• While the PMLA allows the Enforcement Directorate (ED) —the government’s main agency that tracks foreign exchange movements—to seize an accused, the law did not allow complete “non-conviction” based asset attachment without any encumbrances.

Current Rules

  • Under current rules, the ED is entitled to provisionally attach a defaulter’s property “pending trial subject to confirmation by the adjudicating authority and appeal”.

  • On conviction in the trial, the property stands confiscated, free from all encumbrances, to the central government.

  • These existing provisions have drawbacks when applied to high-value economic offenders.

  • In large defaults, criminal proceedings are likely to be in several criminal courts across the country where assets are located. This multiplicity of proceedings may lead to conflicting orders of attachment by different courts.

  • A court is unlikely to attach property outside its jurisdiction in the first place without the procedure for endorsement being followed. Because of such delays, such offenders can continue to remain outside the jurisdiction of Indian courts for a considerable period.

Nirav Modi Case

  • Billionaire jeweller Nirav Modi acquired fraudulent letters of undertaking from one of PNB branches for overseas credit from other Indian lenders.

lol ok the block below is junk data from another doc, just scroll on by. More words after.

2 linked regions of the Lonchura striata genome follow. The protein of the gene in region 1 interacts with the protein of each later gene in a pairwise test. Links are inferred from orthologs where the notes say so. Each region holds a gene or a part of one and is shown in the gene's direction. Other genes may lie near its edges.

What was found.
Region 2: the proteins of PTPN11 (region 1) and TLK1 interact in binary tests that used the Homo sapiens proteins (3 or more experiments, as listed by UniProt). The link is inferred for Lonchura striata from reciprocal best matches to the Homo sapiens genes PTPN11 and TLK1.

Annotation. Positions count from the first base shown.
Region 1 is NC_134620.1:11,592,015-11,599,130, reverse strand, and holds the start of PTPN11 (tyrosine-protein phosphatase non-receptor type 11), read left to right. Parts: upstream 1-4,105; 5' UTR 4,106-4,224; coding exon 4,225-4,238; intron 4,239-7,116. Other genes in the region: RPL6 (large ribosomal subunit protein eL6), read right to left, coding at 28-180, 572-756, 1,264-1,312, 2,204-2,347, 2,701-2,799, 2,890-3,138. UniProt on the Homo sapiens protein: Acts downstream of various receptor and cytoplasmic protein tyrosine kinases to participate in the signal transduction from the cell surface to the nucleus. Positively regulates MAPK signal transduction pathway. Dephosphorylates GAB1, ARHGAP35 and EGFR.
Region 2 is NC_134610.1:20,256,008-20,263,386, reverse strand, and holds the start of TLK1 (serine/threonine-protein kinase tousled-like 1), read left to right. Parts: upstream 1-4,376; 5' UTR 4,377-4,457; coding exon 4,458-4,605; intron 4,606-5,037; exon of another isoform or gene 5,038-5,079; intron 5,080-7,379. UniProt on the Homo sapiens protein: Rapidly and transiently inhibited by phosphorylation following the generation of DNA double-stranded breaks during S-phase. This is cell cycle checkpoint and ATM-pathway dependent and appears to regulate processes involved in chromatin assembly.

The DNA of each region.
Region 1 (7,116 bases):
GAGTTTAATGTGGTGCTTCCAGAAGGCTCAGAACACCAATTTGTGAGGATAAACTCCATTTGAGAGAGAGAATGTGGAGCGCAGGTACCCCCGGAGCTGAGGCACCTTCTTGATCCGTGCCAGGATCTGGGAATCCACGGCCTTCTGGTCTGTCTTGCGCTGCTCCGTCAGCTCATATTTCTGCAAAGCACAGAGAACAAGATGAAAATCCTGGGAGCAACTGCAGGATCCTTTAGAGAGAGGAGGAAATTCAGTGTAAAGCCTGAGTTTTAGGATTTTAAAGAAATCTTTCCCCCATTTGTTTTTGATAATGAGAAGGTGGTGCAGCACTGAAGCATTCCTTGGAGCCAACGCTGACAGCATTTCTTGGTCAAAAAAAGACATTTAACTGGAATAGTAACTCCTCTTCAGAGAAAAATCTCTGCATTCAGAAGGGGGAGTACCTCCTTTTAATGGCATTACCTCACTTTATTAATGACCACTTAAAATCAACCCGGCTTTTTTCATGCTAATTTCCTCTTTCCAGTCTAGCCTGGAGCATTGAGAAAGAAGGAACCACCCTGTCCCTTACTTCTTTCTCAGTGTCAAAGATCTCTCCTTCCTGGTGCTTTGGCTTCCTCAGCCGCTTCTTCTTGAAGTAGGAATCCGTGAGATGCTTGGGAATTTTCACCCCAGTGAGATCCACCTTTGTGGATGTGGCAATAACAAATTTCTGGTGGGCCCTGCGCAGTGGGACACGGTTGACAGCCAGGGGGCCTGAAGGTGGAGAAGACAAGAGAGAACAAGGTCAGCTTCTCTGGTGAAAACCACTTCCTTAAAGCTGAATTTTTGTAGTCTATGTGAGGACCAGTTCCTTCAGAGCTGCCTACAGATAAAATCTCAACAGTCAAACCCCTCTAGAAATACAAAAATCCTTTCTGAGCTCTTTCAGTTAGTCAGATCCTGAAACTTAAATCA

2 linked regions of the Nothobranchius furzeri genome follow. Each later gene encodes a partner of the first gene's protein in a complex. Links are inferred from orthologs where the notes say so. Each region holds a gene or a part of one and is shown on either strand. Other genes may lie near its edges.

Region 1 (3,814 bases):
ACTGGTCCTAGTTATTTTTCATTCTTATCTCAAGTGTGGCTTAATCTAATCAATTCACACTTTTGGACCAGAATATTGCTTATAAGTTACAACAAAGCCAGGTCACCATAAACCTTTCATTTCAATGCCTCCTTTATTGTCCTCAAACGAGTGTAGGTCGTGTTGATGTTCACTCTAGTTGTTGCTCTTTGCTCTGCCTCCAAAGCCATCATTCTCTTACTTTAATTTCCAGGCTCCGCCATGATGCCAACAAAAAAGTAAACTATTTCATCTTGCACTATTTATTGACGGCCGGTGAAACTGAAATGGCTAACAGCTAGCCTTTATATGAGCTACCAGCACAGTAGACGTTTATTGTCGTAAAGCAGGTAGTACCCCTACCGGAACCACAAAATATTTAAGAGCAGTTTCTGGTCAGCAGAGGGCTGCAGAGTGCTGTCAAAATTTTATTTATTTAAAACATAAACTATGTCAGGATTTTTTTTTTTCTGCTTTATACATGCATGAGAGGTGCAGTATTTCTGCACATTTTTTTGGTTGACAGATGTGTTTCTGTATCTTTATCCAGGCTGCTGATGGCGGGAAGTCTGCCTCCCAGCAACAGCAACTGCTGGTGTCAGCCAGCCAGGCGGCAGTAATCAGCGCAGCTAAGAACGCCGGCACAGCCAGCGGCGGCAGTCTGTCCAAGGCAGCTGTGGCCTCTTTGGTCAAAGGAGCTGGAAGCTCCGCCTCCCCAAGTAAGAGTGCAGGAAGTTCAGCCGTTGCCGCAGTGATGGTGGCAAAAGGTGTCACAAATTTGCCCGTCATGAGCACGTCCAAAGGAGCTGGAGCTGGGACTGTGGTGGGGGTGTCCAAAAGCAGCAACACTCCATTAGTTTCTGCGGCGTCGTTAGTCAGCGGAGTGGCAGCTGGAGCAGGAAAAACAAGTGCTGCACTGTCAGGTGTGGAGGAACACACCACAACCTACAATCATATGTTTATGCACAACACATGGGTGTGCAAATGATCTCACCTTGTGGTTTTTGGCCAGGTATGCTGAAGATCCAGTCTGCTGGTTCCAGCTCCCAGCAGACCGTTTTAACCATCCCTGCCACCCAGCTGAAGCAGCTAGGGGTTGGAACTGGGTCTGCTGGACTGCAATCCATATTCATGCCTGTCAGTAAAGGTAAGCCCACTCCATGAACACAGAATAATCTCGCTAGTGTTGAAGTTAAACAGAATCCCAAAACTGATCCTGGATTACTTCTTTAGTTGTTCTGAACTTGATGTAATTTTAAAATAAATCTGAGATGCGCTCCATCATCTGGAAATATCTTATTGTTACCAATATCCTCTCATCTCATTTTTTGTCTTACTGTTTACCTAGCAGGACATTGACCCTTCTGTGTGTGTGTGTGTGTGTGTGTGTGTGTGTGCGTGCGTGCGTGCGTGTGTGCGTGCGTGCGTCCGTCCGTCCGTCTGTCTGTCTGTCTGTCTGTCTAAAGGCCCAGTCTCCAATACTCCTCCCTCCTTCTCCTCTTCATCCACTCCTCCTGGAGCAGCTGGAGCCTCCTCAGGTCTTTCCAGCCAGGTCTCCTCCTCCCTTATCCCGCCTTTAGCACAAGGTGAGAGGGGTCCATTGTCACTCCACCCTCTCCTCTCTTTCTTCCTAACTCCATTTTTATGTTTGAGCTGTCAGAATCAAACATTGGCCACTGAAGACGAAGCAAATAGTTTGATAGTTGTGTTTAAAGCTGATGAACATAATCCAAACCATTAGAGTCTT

• Based on these transactions other banks advanced money to these customers abroad. In the Bank these transactions are contingent in nature and liability arising out of these on the Bank is decided based on the law and genuineness of underlying transactions
  • Through SWIFT trail one ‘junior level’ branch official unauthorisedly and fraudulently issued Letter of Undertakings (LoUs) on behalf of some companies belonging to Nirav Modi Group viz. Solar Exports, Stellar Diamonds and Diamond R US for availing buyers credit from overseas branches of Indian banks. “
  • None of the transactions were routed through the CBS system, thus avoiding early detection of fraudulent activity.

Vijay Mallaya’s Case

Mallya, faces several cases in India, where his companies have defaulted on loans of around Rs. 9, 000 crore from Indian banks. Here are the main cases:

  • CBI case on IDBI Bank loan to Kingfisher Airlines: The case pertains to defrauding of public sector banks under the Prevention of Corruption Act, 1988. A CBI court has issued a non-bailable warrant against Mallya in relation to the loan default case.

  • Enforcement Directorate case on money laundering: The Enforcement Directorate issued an order under the Prevention of Money Laundering Act (PMLA) to attach various properties belonging to Mallya and his associate firms. A Special PMLA court has issued non-bailable warrant to Mallya.